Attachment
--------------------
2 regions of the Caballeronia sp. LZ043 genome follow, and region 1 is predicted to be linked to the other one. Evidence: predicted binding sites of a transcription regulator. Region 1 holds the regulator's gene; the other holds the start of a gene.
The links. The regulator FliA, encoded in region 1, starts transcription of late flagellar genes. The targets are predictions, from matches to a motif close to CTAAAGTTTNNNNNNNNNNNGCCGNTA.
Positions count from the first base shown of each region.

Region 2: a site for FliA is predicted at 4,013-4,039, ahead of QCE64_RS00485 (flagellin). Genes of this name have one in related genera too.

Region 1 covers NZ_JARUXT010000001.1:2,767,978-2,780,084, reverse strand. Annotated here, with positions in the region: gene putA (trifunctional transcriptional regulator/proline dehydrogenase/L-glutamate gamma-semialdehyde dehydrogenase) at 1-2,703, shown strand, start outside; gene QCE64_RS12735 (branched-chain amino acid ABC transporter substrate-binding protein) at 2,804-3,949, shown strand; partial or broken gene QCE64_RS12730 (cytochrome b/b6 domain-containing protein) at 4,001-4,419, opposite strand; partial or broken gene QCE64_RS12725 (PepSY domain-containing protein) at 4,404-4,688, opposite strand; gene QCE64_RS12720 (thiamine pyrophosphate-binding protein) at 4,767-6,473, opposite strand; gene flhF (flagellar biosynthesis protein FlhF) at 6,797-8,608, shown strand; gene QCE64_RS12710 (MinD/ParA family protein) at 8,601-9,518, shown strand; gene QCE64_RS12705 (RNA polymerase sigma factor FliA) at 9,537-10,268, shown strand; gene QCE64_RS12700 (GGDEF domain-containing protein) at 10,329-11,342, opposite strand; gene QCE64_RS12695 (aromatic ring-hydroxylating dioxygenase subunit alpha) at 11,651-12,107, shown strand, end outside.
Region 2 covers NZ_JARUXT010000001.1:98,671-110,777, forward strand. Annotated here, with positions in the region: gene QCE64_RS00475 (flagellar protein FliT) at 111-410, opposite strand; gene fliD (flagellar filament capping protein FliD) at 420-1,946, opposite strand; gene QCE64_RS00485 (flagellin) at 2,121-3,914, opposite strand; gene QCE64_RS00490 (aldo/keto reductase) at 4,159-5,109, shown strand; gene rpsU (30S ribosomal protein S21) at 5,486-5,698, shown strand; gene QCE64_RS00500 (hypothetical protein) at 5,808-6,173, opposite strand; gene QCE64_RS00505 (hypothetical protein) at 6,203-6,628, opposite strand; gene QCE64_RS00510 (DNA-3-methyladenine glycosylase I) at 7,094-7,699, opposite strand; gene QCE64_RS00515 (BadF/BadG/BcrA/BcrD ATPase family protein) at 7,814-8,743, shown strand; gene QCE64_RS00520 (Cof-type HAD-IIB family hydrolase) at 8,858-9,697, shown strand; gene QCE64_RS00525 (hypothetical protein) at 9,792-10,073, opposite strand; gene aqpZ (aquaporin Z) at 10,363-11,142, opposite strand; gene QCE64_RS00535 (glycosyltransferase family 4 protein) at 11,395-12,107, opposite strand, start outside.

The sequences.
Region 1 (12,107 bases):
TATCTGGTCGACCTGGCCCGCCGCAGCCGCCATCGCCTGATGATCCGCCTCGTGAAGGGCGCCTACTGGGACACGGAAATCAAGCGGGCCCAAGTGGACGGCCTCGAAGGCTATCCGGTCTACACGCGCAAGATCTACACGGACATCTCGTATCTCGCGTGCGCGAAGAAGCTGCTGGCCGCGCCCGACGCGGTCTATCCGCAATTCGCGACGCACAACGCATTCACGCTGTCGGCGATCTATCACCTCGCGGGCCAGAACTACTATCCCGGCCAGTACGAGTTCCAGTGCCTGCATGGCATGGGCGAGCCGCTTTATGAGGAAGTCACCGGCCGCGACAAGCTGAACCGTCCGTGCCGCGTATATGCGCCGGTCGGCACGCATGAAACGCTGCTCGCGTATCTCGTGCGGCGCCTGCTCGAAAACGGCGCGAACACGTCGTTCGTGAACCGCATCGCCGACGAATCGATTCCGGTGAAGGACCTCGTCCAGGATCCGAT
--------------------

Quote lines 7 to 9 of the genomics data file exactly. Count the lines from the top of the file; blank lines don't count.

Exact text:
The sequences.
Region 1 (12,107 bases):
TATCTGGTCGACCTGGCCCGCCGCAGCCGCCATCGCCTGATGATCCGCCTCGTGAAGGGCGCCTACTGGGACACGGAAATCAAGCGGGCCCAAGTGGACGGCCTCGAAGGCTATCCGGTCTACACGCGCAAGATCTACACGGACATCTCGTATCTCGCGTGCGCGAAGAAGCTGCTGGCCGCGCCCGACGCGGTCTATCCGCAATTCGCGACGCACAACGCATTCACGCTGTCGGCGATCTATCACCTCGCGGGCCAGAACTACTATCCCGGCCAGTACGAGTTCCAGTGCCTGCATGGCATGGGCGAGCCGCTTTATGAGGAAGTCACCGGCCGCGACAAGCTGAACCGTCCGTGCCGCGTATATGCGCCGGTCGGCACGCATGAAACGCTGCTCGCGTATCTCGTGCGGCGCCTGCTCGAAAACGGCGCGAACACGTCGTTCGTGAACCGCATCGCCGACGAATCGATTCCGGTGAAGGACCTCGTCCAGGATCCGAT